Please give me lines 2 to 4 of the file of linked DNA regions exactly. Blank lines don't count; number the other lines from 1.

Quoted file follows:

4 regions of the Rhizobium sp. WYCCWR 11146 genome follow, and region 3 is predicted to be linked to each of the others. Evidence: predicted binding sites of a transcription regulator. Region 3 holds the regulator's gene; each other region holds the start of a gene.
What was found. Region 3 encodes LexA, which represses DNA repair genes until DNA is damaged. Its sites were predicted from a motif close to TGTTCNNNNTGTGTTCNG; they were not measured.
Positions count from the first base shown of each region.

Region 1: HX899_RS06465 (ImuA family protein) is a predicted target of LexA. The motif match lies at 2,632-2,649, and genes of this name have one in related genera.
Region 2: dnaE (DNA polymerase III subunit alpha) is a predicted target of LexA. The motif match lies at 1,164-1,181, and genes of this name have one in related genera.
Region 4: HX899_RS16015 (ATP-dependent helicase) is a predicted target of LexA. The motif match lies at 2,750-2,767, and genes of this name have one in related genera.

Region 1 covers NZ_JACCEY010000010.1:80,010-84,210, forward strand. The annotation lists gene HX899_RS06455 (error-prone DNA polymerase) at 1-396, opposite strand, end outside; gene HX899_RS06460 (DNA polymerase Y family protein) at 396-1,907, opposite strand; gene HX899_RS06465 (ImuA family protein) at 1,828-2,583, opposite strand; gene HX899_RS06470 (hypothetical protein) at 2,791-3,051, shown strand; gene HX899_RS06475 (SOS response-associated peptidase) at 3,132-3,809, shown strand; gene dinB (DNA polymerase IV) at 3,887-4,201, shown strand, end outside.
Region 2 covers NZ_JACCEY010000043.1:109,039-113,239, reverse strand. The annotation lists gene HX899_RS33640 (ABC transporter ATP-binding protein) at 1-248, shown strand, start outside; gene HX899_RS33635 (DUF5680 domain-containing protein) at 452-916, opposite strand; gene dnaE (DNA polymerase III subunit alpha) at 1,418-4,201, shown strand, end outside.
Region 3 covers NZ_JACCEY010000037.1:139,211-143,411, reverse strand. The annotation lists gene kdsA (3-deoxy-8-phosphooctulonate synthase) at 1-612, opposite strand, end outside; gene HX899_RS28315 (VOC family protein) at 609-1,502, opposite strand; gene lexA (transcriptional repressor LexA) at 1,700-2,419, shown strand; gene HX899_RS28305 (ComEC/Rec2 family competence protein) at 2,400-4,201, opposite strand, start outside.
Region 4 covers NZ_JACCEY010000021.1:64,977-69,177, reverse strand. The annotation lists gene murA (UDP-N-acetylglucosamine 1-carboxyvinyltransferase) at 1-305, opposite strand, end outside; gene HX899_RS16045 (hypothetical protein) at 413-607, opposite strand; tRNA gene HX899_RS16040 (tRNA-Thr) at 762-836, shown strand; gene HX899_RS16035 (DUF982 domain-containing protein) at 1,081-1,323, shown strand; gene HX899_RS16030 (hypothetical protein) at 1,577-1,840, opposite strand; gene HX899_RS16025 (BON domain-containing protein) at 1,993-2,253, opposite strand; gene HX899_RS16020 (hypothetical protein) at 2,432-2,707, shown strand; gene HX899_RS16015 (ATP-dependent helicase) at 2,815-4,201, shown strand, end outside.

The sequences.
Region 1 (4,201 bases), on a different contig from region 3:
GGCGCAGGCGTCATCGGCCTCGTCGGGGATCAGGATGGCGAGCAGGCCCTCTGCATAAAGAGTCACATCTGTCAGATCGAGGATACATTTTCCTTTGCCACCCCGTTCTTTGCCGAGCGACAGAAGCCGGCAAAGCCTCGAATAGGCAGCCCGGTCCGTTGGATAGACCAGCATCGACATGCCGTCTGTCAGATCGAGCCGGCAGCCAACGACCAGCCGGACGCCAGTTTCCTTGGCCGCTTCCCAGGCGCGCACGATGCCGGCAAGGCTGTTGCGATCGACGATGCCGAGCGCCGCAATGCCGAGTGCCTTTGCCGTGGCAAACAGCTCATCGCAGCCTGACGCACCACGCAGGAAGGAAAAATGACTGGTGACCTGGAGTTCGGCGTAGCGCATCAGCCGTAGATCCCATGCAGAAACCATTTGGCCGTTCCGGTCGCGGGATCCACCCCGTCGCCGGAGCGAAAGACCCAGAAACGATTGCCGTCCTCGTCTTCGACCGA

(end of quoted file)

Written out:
What was found. Region 3 encodes LexA, which represses DNA repair genes until DNA is damaged. Its sites were predicted from a motif close to TGTTCNNNNTGTGTTCNG; they were not measured.
Positions count from the first base shown of each region.

Region 1: HX899_RS06465 (ImuA family protein) is a predicted target of LexA. The motif match lies at 2,632-2,649, and genes of this name have one in related genera.